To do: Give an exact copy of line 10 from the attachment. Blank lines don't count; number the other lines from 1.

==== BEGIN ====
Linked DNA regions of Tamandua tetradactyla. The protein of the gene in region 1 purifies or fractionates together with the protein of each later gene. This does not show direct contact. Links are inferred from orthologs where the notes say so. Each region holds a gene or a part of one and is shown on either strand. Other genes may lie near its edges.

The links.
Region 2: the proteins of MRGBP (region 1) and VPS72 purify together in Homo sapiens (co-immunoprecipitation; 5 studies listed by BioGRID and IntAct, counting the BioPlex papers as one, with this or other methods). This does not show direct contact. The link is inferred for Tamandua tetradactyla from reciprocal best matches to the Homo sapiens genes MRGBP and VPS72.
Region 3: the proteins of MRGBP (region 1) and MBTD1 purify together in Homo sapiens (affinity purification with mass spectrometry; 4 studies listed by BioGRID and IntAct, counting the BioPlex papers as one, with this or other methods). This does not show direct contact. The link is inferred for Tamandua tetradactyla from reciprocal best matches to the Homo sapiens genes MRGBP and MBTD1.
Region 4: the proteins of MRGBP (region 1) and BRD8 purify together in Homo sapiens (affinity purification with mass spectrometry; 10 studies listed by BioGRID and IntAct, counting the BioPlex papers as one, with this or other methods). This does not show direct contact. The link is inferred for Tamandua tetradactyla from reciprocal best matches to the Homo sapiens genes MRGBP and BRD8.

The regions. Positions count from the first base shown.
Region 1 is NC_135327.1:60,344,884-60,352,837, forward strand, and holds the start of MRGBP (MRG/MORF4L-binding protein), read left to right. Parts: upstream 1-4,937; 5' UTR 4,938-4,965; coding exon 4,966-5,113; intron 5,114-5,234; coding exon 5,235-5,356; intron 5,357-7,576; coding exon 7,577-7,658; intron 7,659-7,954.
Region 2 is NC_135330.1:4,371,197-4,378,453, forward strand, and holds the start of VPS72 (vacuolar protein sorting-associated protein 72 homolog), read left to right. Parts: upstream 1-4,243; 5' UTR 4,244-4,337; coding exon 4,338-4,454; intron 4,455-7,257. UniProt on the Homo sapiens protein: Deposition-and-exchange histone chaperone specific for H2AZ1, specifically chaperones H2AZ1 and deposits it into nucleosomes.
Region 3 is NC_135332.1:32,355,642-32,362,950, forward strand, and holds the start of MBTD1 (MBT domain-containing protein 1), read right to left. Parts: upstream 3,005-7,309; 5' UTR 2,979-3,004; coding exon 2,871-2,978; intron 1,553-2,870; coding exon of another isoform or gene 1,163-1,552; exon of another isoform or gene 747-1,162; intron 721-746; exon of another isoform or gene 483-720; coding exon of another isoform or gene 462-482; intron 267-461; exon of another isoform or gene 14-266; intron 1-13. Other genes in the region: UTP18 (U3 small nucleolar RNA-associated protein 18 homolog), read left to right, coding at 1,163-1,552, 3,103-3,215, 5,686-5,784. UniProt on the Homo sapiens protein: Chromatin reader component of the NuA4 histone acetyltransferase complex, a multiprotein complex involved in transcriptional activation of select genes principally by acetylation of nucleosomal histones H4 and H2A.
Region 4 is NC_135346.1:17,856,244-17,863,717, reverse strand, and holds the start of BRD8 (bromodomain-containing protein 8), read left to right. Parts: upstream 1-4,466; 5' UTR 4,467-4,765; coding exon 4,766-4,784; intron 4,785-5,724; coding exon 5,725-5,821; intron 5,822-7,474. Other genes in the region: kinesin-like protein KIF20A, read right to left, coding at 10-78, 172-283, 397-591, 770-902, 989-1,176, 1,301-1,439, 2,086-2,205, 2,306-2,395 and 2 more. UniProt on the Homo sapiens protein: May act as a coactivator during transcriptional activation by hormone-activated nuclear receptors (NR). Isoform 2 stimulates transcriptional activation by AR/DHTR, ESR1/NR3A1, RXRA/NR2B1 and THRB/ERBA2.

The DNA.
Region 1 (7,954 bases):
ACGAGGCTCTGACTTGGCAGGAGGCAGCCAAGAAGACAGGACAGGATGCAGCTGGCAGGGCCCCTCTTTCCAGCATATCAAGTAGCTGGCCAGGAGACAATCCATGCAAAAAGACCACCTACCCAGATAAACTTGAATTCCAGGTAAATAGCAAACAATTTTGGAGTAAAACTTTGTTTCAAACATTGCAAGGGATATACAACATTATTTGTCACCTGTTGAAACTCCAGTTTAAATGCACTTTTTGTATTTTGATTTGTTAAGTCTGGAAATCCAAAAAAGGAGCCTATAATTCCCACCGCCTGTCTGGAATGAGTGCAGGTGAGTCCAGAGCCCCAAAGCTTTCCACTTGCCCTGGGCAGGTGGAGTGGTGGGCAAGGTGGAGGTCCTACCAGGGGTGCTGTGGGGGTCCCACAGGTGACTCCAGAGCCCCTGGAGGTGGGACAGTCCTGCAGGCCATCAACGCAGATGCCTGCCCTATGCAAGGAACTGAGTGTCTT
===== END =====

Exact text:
Region 4 is NC_135346.1:17,856,244-17,863,717, reverse strand, and holds the start of BRD8 (bromodomain-containing protein 8), read left to right. Parts: upstream 1-4,466; 5' UTR 4,467-4,765; coding exon 4,766-4,784; intron 4,785-5,724; coding exon 5,725-5,821; intron 5,822-7,474. Other genes in the region: kinesin-like protein KIF20A, read right to left, coding at 10-78, 172-283, 397-591, 770-902, 989-1,176, 1,301-1,439, 2,086-2,205, 2,306-2,395 and 2 more. UniProt on the Homo sapiens protein: May act as a coactivator during transcriptional activation by hormone-activated nuclear receptors (NR). Isoform 2 stimulates transcriptional activation by AR/DHTR, ESR1/NR3A1, RXRA/NR2B1 and THRB/ERBA2.